Victoria  Knierim
Assistant Professor, Core Curriculum, Coordinator, Academic Enrichment
Howard College of Arts and Sciences
Communication Arts
Office: Brooks Hall 109
Email: vsknieri@samford.edu
Phone: 205-726-4531
Originally from St. Louis, MO, Victoria Knierim lived in Nashville, TN, for 16 years before moving to the Birmingham area. While in Nashville, she worked as a freelance writer and editor, earned her Bachelor of Arts in English at Tennessee State University, worked as the Director of the Mt. Juliet Public Library, and then returned to school to earn her Master of Arts in English at Middle Tennessee State University. She began her teaching career at Middle Tennessee State University where she taught both Basic Writing in the Developmental Studies Department and Expository Writing in the English Department. She also worked as the Co-Director of the Developmental Studies Writing Lab at MTSU.

In addition to her classroom duties, Knierim serves as Coordinator of Academic Enrichment in the Howard College of Arts and Sciences and was recently named Coordinator of the newly formed John Howard Scholars Program. Knierim also advises undeclared students and serves on the steering committee for Samford’s Center for Teaching, Learning, and Scholarship.

Knierim is always looking for ways to help students succeed. In her Communication Arts classes, Knierim gives students the tools they need to be able to communicate effectively in a world where technology records and transmits their words in an instant. Her goal is to give students confidence in their own voices while holding them accountable for their own rhetoric. As an advisor and mentor, Knierim welcomes the opportunity to work with students to develop plans for long-term success.


Publications

Communication Arts: A Student’s Guide. 5th Edition. Samford University Press, 2014.        Contributor.

Communication Arts: A Student’s Guide. 4th Edition. Samford University Press, 2012. Co-editor (with Betsy Emmons) and Contributor

“Mina Shaughnessy.” Compbiblio: Leaders and Influences in Composition Theory and Practice. Ed. Allison D. Smith and Trixie G. Smith. Southlake, TX: Fountainhead, 2007.


Presentations

“Death, Dying, and Faith” in a First-Year Writing Seminar: Using Reformation Theology to Teach Threshold Concepts in Writing Studies.” Teaching the Christian Intellectual Tradition: Teaching the Reformations. Samford University. October 6-8, 2016.

“Turning Big Ideas into Best Practices through Communication and Collaboration.”             International Association for the Promotion of Christian Higher Education        (IAPCHE). Calvin College. Grand Rapids, Michigan, USA. June 4-6, 2015.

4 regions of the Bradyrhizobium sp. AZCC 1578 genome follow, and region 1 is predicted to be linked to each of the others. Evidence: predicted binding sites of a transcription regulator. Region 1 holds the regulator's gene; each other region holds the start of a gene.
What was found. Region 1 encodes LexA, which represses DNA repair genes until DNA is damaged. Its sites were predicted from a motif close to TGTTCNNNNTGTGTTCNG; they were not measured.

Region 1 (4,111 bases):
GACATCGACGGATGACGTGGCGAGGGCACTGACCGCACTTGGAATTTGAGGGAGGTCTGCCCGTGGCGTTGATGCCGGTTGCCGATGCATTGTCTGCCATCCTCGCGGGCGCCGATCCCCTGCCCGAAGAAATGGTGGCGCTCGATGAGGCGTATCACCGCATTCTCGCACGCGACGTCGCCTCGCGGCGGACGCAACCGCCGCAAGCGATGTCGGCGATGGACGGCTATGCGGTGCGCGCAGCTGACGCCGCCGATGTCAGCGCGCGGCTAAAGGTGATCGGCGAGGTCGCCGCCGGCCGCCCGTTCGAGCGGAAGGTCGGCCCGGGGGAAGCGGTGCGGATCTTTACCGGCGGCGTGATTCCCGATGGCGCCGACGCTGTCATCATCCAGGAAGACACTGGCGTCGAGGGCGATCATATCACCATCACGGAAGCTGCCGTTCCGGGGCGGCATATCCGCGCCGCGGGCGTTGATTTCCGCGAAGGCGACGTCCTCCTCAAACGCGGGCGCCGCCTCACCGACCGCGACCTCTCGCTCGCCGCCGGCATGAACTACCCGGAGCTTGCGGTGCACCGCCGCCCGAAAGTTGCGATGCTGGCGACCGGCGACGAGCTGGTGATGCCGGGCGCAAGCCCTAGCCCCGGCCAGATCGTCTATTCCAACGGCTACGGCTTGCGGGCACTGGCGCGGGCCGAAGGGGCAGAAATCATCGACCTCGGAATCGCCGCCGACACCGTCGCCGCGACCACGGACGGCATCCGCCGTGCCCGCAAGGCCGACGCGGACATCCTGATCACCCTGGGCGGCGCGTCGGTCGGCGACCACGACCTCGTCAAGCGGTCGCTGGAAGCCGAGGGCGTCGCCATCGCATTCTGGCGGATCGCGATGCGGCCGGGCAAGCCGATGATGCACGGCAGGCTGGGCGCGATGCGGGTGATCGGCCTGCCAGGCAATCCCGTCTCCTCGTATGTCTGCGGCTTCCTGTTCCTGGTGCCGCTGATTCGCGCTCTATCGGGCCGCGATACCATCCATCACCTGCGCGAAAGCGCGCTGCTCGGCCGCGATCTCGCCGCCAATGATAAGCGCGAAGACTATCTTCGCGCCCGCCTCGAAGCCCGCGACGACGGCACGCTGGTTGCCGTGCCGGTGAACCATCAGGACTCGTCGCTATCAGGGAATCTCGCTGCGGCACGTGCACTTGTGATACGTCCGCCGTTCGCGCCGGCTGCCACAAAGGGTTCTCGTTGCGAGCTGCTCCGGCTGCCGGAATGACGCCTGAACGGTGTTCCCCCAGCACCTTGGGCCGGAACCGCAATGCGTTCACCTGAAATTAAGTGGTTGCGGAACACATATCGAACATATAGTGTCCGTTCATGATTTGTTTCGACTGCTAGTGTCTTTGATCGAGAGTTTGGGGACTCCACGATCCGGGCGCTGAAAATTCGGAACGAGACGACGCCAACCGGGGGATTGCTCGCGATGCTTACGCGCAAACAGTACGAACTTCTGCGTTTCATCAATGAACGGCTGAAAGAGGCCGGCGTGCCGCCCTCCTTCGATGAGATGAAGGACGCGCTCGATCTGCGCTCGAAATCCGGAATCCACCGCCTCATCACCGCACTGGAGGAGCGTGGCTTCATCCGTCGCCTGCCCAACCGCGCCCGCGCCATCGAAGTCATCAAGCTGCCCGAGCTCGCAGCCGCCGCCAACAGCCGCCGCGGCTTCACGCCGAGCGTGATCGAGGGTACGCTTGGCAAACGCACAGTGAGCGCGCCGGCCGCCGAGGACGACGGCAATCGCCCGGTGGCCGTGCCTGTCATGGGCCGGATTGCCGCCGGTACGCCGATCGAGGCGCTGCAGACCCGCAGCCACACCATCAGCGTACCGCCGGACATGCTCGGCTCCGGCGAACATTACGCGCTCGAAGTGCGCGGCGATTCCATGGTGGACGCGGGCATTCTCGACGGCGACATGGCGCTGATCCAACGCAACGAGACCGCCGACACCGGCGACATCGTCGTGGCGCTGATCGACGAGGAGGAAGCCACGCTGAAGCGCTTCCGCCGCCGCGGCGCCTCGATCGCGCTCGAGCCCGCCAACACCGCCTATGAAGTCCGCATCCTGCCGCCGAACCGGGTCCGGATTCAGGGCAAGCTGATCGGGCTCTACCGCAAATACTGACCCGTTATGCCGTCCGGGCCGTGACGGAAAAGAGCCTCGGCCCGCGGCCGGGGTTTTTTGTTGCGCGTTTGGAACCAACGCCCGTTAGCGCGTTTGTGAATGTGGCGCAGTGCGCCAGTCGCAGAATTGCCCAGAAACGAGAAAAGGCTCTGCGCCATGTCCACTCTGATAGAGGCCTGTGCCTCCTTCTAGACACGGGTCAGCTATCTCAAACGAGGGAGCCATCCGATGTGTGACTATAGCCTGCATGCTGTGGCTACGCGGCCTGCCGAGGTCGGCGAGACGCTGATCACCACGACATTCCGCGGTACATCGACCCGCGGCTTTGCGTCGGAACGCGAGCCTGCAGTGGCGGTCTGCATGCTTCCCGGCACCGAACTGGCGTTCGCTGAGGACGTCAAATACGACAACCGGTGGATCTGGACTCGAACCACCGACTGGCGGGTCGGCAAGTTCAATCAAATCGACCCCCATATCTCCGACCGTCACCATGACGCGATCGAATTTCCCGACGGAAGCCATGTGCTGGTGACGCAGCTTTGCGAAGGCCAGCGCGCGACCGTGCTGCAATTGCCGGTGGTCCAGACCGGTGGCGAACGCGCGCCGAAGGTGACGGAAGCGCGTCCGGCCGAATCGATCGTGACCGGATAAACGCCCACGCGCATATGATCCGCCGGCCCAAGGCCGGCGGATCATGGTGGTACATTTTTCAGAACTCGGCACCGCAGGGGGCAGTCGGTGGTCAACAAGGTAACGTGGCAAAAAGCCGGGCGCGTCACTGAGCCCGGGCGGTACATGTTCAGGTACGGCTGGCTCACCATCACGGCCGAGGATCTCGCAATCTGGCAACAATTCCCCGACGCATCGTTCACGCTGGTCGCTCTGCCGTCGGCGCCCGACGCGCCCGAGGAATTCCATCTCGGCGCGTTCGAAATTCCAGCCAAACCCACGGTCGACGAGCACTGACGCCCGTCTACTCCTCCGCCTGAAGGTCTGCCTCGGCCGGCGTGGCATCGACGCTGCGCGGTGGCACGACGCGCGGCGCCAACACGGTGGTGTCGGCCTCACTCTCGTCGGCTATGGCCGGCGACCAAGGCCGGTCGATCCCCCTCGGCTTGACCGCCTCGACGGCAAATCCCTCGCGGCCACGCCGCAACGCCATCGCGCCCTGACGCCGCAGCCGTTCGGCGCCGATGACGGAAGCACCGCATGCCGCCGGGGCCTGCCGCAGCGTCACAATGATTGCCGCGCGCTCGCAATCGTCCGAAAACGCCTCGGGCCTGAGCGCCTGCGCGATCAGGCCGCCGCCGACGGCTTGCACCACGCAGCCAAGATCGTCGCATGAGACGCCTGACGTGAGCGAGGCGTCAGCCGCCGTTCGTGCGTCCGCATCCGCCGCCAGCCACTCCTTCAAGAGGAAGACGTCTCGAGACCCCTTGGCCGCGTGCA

“‘It is more than just a grade.’ Redefining Success for Student Writers.” The 67th Annual Conference of the Association of College English Teachers of Alabama (ACETA). Fairhope, AL. March 13-14, 2015.

 “Exposing the Rhetoric of First-Year Writing Students by Examining the Power and          Limitations of Autobiography through a Rhetorical Analysis of Augustine’s Confessions using “Book Four” of De Doctrina Christiana. Teaching the Christian Intellectual Tradition: Augustine across the Curriculum. Samford University. October 2-4, 2014.

“Beyond Little Women: The Extraordinary Life of Louisa May Alcott.” Shelby County Library System. Sept. 15, 2011.

“The Writers’ Studio: Creating a Safe Space for Beginning Writers.” Conference on College Composition and Communication (CCCC), Chicago, IL, March 22-25, 2006.

“Complex Gender Legacies of Alcott’s Little Women.” Midwest Modern Language Association (MMLA), Milwaukee, WI, November 10-13, 2005.

“The Writers’ Studio: Creating a Safe Space for Beginning Writers.” The Tennessee Association for Developmental Education (TNADE), Chattanooga, TN, October 27, 2005.

“A Ghostly Presence: Female Victorian Writers and the Terrifying Tales They Told.” Graduate Conference, Middle Tennessee State University, April, 2005.

“The American Girl” Panel Discussion. Kentucky/Tennessee American Studies Association, Fall Creek Falls, TN March, 2004.

“Louisa May Alcott and the Fashioning of Female Adolescence in Nineteenth-Century America.” Kentucky/Tennessee American Studies Association, Fall Creek Falls, TN March, 2004.

“Alcott’s Moody Little Women.” Graduate Conference, Middle Tennessee State University, Spring 2003.

Degrees and Certifications

  • M.A. in English, Middle Tennessee State University, 2005
  • B.A. in English, Tennessee State University, 1993